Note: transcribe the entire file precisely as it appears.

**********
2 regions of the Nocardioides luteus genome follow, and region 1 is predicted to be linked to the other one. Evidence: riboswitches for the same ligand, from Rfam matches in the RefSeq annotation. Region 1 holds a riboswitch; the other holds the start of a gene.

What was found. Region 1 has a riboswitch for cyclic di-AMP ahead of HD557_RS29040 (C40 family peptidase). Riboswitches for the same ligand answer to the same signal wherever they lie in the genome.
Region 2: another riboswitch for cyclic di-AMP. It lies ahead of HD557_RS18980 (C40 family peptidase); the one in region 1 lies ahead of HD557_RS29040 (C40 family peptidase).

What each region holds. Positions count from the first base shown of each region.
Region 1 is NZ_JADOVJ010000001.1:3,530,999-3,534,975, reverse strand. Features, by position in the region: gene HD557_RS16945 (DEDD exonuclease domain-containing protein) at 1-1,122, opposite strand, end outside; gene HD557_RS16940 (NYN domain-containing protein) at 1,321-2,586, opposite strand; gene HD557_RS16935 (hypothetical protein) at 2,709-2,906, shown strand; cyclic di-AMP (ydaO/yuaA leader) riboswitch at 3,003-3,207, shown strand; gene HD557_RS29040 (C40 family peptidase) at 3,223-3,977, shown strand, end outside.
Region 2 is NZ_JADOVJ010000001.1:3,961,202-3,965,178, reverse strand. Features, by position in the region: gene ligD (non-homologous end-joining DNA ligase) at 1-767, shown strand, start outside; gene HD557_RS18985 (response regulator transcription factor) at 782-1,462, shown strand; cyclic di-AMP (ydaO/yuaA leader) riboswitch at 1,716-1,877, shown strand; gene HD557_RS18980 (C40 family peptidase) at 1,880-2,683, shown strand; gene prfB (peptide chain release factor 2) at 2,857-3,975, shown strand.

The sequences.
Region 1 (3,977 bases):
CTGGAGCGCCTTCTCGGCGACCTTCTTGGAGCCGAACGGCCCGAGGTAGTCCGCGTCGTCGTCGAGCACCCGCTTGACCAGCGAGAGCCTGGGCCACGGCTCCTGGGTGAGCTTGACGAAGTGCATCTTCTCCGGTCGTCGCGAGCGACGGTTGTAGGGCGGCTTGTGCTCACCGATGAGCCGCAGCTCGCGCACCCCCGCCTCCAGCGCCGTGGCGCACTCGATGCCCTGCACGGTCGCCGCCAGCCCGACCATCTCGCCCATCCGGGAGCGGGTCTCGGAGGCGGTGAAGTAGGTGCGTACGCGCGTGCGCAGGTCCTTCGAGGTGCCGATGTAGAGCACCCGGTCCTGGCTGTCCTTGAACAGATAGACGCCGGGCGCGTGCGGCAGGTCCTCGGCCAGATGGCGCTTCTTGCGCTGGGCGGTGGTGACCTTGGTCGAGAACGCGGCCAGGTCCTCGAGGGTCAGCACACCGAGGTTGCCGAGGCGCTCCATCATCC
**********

2 regions of the Nocardioides luteus genome follow, and region 1 is predicted to be linked to the other one. Evidence: riboswitches for the same ligand, from Rfam matches in the RefSeq annotation. Region 1 holds a riboswitch; the other holds the start of a gene.

What was found. Region 1 has a riboswitch for cyclic di-AMP ahead of HD557_RS29040 (C40 family peptidase). Riboswitches for the same ligand answer to the same signal wherever they lie in the genome.
Region 2: another riboswitch for cyclic di-AMP. It lies ahead of HD557_RS18980 (C40 family peptidase); the one in region 1 lies ahead of HD557_RS29040 (C40 family peptidase).

What each region holds. Positions count from the first base shown of each region.
Region 1 is NZ_JADOVJ010000001.1:3,530,999-3,534,975, reverse strand. Features, by position in the region: gene HD557_RS16945 (DEDD exonuclease domain-containing protein) at 1-1,122, opposite strand, end outside; gene HD557_RS16940 (NYN domain-containing protein) at 1,321-2,586, opposite strand; gene HD557_RS16935 (hypothetical protein) at 2,709-2,906, shown strand; cyclic di-AMP (ydaO/yuaA leader) riboswitch at 3,003-3,207, shown strand; gene HD557_RS29040 (C40 family peptidase) at 3,223-3,977, shown strand, end outside.
Region 2 is NZ_JADOVJ010000001.1:3,961,202-3,965,178, reverse strand. Features, by position in the region: gene ligD (non-homologous end-joining DNA ligase) at 1-767, shown strand, start outside; gene HD557_RS18985 (response regulator transcription factor) at 782-1,462, shown strand; cyclic di-AMP (ydaO/yuaA leader) riboswitch at 1,716-1,877, shown strand; gene HD557_RS18980 (C40 family peptidase) at 1,880-2,683, shown strand; gene prfB (peptide chain release factor 2) at 2,857-3,975, shown strand.

The sequences.
Region 1 (3,977 bases):
CTGGAGCGCCTTCTCGGCGACCTTCTTGGAGCCGAACGGCCCGAGGTAGTCCGCGTCGTCGTCGAGCACCCGCTTGACCAGCGAGAGCCTGGGCCACGGCTCCTGGGTGAGCTTGACGAAGTGCATCTTCTCCGGTCGTCGCGAGCGACGGTTGTAGGGCGGCTTGTGCTCACCGATGAGCCGCAGCTCGCGCACCCCCGCCTCCAGCGCCGTGGCGCACTCGATGCCCTGCACGGTCGCCGCCAGCCCGACCATCTCGCCCATCCGGGAGCGGGTCTCGGAGGCGGTGAAGTAGGTGCGTACGCGCGTGCGCAGGTCCTTCGAGGTGCCGATGTAGAGCACCCGGTCCTGGCTGTCCTTGAACAGATAGACGCCGGGCGCGTGCGGCAGGTCCTCGGCCAGATGGCGCTTCTTGCGCTGGGCGGTGGTGACCTTGGTCGAGAACGCGGCCAGGTCCTCGAGGGTCAGCACACCGAGGTTGCCGAGGCGCTCCATCATCC